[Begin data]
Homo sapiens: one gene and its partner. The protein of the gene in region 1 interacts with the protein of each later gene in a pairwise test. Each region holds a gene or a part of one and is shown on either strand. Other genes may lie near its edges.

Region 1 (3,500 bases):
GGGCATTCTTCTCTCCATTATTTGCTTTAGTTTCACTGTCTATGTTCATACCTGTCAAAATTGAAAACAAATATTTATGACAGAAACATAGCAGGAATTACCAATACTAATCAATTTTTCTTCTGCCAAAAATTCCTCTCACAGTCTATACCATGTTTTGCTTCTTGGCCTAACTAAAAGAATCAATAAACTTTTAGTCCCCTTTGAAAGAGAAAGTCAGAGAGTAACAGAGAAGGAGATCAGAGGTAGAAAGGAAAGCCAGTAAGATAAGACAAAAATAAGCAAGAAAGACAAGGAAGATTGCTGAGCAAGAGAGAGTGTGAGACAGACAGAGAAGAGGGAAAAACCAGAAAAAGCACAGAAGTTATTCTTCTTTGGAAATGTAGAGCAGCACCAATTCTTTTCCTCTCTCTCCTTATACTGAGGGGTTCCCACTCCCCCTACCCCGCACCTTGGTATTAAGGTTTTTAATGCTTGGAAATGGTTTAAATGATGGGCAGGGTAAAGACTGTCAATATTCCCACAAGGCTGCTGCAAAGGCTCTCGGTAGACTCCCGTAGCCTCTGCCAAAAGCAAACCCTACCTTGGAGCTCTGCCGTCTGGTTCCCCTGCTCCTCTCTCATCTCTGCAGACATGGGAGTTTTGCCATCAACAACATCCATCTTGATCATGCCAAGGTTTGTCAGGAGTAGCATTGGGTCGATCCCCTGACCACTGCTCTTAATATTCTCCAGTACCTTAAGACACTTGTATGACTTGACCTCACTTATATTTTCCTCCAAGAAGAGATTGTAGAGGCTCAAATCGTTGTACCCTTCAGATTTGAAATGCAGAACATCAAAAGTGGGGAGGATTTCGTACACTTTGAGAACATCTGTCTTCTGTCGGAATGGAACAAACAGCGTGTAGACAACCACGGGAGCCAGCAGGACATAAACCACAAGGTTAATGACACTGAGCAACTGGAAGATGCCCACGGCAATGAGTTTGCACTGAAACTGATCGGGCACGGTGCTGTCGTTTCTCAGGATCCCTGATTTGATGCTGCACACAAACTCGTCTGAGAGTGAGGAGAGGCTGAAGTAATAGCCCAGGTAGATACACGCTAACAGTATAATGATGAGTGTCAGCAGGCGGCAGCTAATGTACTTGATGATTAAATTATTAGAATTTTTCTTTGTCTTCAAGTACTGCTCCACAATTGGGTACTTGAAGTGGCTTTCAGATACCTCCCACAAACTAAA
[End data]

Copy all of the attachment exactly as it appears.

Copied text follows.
Homo sapiens: one gene and its partner. The protein of the gene in region 1 interacts with the protein of each later gene in a pairwise test. Each region holds a gene or a part of one and is shown on either strand. Other genes may lie near its edges.

Region 1 (3,500 bases):
GGGCATTCTTCTCTCCATTATTTGCTTTAGTTTCACTGTCTATGTTCATACCTGTCAAAATTGAAAACAAATATTTATGACAGAAACATAGCAGGAATTACCAATACTAATCAATTTTTCTTCTGCCAAAAATTCCTCTCACAGTCTATACCATGTTTTGCTTCTTGGCCTAACTAAAAGAATCAATAAACTTTTAGTCCCCTTTGAAAGAGAAAGTCAGAGAGTAACAGAGAAGGAGATCAGAGGTAGAAAGGAAAGCCAGTAAGATAAGACAAAAATAAGCAAGAAAGACAAGGAAGATTGCTGAGCAAGAGAGAGTGTGAGACAGACAGAGAAGAGGGAAAAACCAGAAAAAGCACAGAAGTTATTCTTCTTTGGAAATGTAGAGCAGCACCAATTCTTTTCCTCTCTCTCCTTATACTGAGGGGTTCCCACTCCCCCTACCCCGCACCTTGGTATTAAGGTTTTTAATGCTTGGAAATGGTTTAAATGATGGGCAGGGTAAAGACTGTCAATATTCCCACAAGGCTGCTGCAAAGGCTCTCGGTAGACTCCCGTAGCCTCTGCCAAAAGCAAACCCTACCTTGGAGCTCTGCCGTCTGGTTCCCCTGCTCCTCTCTCATCTCTGCAGACATGGGAGTTTTGCCATCAACAACATCCATCTTGATCATGCCAAGGTTTGTCAGGAGTAGCATTGGGTCGATCCCCTGACCACTGCTCTTAATATTCTCCAGTACCTTAAGACACTTGTATGACTTGACCTCACTTATATTTTCCTCCAAGAAGAGATTGTAGAGGCTCAAATCGTTGTACCCTTCAGATTTGAAATGCAGAACATCAAAAGTGGGGAGGATTTCGTACACTTTGAGAACATCTGTCTTCTGTCGGAATGGAACAAACAGCGTGTAGACAACCACGGGAGCCAGCAGGACATAAACCACAAGGTTAATGACACTGAGCAACTGGAAGATGCCCACGGCAATGAGTTTGCACTGAAACTGATCGGGCACGGTGCTGTCGTTTCTCAGGATCCCTGATTTGATGCTGCACACAAACTCGTCTGAGAGTGAGGAGAGGCTGAAGTAATAGCCCAGGTAGATACACGCTAACAGTATAATGATGAGTGTCAGCAGGCGGCAGCTAATGTACTTGATGATTAAATTATTAGAATTTTTCTTTGTCTTCAAGTACTGCTCCACAATTGGGTACTTGAAGTGGCTTTCAGATACCTCCCACAAACTAAA